9/11 Attacks and Interagency Miscommunication
Nowadays, intelligence collection and sharing have become crucial elements of the global security framework. Numerous intelligence agencies have been established to respond to threats, such as international terrorism, through prevention rather than reaction. Such departments work on domestic and global levels to identify potential risks and eliminate them before an attack is carried out. Ideally, the situation requires transparent communication between departments, including local law enforcement, because combined effort proves to be the most efficient way of dealing with threats. However, information exchange between agencies and law enforcement departments does not always function as required. The purpose of this paper is to examine intelligence sharing failures based on the case study of the New York and Washington attacks on September 11, 2001.
The Concept of Intelligence from the Historical Perspective
The history of intelligence communities is long and complicated, as they are products of war that serve to maintain peace. The concept itself is widely associated with international espionage and stealing all sorts of secrets for the sake of protecting one’s homeland. Nevertheless, this highly important mission may sometimes be failed due to a lack of communication both within the intelligence communities and between them and local law enforcement. History has seen several examples of such miscommunication that resulted in horrendous consequences for the communities involved and cost countless human lives. The attack on Pearl Harbor is often considered the “leading case in the field of intelligence failures” (Pastorello and Testa, 2017, p. 53). Indeed, the United States agencies failed to anticipate the attack, which led to severe consequences. On the other hand, today’s failures are caused not by the lack of information but by the inability to share it and make meaningful conclusions. These factors led to a series of acts of terrorism across the globe, including the attack on New York City and Washington D.C. on September 11, 2001.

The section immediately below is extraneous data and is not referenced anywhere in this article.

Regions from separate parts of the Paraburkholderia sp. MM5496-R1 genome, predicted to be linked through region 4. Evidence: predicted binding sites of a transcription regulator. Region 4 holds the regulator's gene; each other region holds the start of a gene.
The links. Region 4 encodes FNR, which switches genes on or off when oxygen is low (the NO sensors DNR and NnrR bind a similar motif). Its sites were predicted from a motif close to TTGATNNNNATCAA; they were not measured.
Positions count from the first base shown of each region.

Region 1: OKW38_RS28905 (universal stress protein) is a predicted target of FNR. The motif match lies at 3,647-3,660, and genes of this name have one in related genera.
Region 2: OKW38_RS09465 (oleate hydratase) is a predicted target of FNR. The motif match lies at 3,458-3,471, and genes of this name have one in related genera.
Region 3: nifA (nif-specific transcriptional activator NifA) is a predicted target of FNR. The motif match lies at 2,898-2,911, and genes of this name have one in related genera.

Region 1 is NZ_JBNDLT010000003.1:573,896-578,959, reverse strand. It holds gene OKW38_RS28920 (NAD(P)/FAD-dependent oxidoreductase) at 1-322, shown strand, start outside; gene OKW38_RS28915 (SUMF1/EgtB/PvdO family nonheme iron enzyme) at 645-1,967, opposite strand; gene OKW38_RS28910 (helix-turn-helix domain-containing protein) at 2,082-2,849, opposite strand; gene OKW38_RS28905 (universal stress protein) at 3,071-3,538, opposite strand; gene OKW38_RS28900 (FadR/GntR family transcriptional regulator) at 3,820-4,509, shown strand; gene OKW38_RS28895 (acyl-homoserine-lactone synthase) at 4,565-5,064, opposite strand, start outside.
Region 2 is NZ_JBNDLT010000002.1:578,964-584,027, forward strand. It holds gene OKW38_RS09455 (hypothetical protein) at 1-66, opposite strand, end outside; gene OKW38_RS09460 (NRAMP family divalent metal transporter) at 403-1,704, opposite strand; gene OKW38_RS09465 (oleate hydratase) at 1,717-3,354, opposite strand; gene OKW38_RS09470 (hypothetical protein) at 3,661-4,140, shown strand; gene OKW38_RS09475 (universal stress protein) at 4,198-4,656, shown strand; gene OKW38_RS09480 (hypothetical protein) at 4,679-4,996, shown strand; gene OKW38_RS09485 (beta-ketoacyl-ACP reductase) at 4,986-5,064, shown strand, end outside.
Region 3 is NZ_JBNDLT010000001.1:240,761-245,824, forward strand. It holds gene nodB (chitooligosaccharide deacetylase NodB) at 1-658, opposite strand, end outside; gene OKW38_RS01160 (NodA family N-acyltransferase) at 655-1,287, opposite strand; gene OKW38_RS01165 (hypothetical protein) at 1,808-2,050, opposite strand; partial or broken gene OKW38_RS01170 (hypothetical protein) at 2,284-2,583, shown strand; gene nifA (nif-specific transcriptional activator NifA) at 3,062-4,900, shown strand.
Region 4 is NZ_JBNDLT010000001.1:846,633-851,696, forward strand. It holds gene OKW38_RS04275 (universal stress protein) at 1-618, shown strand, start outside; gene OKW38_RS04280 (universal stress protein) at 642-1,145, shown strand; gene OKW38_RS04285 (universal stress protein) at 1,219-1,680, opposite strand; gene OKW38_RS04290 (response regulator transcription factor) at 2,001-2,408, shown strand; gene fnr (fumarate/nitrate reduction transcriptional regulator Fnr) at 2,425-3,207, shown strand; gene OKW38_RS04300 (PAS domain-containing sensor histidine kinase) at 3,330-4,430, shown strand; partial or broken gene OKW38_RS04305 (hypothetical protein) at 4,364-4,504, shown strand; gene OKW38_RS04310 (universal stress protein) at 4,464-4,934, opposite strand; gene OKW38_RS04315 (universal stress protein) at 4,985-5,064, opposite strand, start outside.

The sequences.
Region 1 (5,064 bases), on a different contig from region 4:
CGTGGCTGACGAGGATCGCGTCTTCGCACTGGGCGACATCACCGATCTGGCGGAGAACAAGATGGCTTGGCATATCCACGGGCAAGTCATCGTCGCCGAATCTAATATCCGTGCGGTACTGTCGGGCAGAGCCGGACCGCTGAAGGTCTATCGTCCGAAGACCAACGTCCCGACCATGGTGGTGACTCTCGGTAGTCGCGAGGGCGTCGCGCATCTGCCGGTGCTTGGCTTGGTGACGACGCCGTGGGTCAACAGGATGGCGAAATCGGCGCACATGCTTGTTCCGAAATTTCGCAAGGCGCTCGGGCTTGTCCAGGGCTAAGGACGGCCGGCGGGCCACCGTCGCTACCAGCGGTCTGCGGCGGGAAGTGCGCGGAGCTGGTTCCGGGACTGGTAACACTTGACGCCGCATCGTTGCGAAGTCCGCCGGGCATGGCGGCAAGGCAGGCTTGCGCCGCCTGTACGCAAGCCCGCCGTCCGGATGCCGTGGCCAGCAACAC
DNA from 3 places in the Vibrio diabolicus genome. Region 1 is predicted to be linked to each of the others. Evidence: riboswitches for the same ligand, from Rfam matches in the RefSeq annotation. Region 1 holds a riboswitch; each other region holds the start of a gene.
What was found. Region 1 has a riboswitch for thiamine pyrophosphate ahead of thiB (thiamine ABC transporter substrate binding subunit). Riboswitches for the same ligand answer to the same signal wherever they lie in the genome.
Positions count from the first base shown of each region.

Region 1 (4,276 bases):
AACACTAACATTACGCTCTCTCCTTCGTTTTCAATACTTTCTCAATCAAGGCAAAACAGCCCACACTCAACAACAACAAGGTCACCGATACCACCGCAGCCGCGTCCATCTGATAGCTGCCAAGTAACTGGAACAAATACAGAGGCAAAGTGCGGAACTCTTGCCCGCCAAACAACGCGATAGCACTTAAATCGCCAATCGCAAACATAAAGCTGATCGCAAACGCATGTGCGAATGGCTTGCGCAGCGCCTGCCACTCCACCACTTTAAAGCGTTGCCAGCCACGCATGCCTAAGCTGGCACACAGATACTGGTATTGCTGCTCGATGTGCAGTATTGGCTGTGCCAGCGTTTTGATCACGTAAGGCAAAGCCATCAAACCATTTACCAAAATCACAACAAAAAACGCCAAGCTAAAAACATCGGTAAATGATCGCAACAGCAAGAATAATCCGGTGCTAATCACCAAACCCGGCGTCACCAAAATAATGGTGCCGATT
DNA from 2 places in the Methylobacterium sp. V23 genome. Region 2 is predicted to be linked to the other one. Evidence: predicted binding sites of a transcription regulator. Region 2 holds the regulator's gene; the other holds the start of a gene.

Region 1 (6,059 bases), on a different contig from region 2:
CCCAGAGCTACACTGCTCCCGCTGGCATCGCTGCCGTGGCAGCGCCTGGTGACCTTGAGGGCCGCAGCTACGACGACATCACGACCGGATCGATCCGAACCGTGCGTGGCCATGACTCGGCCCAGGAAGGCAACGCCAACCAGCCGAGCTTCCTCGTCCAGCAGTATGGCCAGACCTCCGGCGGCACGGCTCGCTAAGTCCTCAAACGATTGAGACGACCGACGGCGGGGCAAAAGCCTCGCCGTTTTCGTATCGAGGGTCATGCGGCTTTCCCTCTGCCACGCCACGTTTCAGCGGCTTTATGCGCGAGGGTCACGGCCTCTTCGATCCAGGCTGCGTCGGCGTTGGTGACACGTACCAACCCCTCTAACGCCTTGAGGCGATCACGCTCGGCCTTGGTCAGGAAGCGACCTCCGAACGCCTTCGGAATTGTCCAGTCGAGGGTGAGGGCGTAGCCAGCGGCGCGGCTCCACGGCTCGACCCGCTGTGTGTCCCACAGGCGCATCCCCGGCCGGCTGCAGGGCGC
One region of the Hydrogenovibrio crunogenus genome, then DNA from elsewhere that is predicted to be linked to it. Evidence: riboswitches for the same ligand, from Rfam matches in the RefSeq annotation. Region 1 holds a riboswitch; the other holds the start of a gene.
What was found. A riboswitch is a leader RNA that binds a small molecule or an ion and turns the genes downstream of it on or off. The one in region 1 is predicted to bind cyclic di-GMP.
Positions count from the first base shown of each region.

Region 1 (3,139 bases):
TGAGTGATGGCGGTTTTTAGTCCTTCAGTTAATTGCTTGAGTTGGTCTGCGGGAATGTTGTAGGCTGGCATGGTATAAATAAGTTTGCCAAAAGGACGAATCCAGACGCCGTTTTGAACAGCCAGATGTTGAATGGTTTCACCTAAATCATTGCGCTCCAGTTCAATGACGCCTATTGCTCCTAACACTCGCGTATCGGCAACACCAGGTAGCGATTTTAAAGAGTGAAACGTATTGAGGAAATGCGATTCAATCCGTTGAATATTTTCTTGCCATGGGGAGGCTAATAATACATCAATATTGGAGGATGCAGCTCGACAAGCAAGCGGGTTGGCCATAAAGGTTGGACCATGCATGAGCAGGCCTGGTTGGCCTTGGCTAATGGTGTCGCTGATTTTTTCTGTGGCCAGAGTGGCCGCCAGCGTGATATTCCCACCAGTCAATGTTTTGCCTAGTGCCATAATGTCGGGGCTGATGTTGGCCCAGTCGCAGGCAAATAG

Summary of the 9/11 Attacks
The day that transformed the global security infrastructure started with four planes being hijacked by Al-Qaeda terrorists. Around 7:00 in the morning, the terrorist boarded their aircraft, having made phone calls to confirm that the plans were still valid. An hour later, four airplanes are hijacked by the terrorists, who do not follow any ATC instructions. Al-Qaeda members threaten the crew and turn the planes in the direction of their targets. By 8:46 local time, American Airlines Flight 11 appeared in the sky above New York City and crashed into the North Tower of the World Trade Center (WTC), causing panic among stunned citizens. Fifteen minutes later, another aircraft hit the South Tower of the WTC in front of thousands of people. The third airplane crashed into the Pentagon’s western side, while the passengers of the fourth flight attempted to regain control. As a result, United Airlines Flight 93 went down and hit the ground at high speed. Fortunately, the fourth crash caused no extra damage, as it happened in the field southeast of Pittsburgh.
Following the attacks, intense fires broke out the WTC and the Pentagon. Between 9:59 and 10:28, both towers collapsed, killing thousands of people trapped inside and damaging surrounding constructions. The death toll nearly reached three thousand people, which included passengers of the hijacked planes, WTC and Pentagon workers, as well as first response teams on the ground. The attack put the entire planet into shock but also raised an array of questions, as to why such a large-scale attack was missed by the intelligence community.
The role of the CIA and Law Enforcement